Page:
The display, located front of the Quinney College of Natural Resources, measures water runoff from traditional asphalt shingles verses green roof materials. In addition its visual appeal, the green roof portion is covered with a variety of living plants that slow down and cleanse the water runoff during storms. The side-by-side example allows students to see and count water amounts measured as they are coming off each roof. During a simulated rainstorm, the green roof reduced the amount of water running off to a surprising degree.

 

USU undergraduate student McKenna Drew said that development of the project came out of her experience working with Nancy Mesner, professor in the Department of Watershed Sciences and an Extension Specialist in Water Quality Extension at USU.

 

Drew said that while “teaching students and educators about ways that they could engage in monitoring water bodies throughout the state of Utah, she saw how effective hands-on activities were for learning.”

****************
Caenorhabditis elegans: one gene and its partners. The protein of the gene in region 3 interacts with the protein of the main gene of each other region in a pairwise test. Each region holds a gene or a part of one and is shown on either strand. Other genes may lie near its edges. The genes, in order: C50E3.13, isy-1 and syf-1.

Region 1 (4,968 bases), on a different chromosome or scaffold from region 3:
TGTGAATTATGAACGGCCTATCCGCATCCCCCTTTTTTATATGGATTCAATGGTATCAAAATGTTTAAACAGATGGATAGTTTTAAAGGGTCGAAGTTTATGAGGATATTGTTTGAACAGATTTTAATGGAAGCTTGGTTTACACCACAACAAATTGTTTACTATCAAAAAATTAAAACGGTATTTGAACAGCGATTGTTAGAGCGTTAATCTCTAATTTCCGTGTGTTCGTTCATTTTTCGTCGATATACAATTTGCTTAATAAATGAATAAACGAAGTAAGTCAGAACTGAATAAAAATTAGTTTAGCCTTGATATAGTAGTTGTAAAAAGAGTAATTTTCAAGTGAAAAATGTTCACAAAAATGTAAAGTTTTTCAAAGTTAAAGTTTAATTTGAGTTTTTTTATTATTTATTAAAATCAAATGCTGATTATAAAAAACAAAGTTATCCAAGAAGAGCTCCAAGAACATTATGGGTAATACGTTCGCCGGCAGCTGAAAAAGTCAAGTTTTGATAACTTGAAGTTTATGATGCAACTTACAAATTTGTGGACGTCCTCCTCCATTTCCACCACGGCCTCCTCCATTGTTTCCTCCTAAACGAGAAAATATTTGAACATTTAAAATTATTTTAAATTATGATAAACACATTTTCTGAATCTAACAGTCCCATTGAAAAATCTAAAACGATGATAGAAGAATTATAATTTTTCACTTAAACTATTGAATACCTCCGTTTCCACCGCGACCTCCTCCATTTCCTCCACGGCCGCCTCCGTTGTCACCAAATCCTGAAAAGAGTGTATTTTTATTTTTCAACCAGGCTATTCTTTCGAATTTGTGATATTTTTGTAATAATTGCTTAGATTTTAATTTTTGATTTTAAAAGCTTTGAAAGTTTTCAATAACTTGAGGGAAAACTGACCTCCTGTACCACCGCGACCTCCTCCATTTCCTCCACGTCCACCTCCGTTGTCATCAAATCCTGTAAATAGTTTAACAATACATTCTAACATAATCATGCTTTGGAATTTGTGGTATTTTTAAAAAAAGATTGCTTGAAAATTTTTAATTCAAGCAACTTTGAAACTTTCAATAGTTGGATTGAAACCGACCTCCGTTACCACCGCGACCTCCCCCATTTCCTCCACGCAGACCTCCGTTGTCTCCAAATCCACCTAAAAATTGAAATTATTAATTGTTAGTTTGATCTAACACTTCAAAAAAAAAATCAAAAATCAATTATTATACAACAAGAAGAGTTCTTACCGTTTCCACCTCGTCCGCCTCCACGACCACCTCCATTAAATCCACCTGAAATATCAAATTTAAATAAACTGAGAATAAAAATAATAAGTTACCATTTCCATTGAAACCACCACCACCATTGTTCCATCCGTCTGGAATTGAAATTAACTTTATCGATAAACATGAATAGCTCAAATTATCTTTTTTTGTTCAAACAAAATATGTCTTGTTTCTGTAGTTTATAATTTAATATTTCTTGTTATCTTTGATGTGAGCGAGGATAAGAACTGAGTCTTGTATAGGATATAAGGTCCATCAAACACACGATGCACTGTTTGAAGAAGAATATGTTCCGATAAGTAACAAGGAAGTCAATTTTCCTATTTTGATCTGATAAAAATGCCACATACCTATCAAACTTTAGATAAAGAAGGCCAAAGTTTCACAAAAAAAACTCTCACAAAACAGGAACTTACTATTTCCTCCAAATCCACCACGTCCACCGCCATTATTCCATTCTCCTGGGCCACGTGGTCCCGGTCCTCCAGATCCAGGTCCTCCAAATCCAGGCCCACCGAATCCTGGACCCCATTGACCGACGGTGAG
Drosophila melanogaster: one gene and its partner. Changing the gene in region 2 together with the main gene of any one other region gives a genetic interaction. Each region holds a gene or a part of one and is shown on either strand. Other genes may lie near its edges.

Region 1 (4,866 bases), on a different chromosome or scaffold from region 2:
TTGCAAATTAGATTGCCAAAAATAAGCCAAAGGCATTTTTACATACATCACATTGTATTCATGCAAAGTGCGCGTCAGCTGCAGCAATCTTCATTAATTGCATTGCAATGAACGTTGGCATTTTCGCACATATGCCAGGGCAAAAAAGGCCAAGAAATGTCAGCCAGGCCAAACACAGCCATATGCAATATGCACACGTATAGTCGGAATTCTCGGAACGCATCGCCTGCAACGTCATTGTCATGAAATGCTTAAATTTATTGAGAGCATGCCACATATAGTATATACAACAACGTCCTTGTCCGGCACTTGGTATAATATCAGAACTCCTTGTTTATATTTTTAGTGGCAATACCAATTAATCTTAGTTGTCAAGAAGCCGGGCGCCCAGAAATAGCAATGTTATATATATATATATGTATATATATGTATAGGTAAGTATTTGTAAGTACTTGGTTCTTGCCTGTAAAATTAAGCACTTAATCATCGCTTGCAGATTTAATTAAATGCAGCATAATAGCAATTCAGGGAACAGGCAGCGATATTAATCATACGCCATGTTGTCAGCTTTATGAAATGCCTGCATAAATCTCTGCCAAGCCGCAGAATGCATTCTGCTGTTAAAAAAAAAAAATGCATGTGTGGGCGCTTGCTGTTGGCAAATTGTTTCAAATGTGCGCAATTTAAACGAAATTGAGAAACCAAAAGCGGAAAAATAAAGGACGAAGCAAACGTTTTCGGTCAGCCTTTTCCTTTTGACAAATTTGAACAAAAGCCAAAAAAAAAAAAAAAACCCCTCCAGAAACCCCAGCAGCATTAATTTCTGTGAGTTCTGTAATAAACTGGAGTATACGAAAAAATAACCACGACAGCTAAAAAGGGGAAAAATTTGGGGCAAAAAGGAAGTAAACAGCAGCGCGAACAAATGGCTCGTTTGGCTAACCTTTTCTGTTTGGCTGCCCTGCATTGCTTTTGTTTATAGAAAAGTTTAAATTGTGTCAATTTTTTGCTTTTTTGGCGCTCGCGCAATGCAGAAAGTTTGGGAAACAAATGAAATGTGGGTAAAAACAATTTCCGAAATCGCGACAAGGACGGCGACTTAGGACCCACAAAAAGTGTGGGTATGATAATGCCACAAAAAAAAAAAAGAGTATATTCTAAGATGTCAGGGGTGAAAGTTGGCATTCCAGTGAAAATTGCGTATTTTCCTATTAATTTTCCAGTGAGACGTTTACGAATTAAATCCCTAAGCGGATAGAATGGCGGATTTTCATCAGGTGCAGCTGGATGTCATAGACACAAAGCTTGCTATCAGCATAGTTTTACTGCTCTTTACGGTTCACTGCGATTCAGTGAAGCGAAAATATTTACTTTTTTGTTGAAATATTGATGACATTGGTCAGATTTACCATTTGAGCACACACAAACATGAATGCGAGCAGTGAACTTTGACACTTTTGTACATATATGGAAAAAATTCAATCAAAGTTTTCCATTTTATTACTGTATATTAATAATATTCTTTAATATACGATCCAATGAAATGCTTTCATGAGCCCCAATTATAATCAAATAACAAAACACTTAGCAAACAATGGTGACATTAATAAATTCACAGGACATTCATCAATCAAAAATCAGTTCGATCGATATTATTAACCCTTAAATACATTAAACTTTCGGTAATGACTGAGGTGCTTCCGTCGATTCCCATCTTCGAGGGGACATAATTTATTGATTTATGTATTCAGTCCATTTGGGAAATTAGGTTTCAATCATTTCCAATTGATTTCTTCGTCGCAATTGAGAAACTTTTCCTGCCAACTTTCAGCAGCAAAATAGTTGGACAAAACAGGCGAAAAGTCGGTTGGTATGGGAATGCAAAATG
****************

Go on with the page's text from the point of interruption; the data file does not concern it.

“I saw an opportunity to implement this type of learning on campus,” said Drew. “As a Landscape Architecture student, I thought that a green roof demonstration would be a great start to the potential of many more hands-on learning and research opportunities on USU’s main campus,” adding that “I have always had a big interest in green infrastructure and storm water management.”

 

Drew was assisted in her project by USU faculty mentors, Nancy Mesner, Bo Yang, an associate professor of Landscape Architecture and Environmental Planning, and Mark Brunson, professor in the Department of Environment & Society and iUTAH Education, Outreach and Diversity director, as well as many others. She graduated in May 2017 with a Bachelor of Landscape Architecture, and now works for the Bureau of Land Management in Salt Lake City, UT.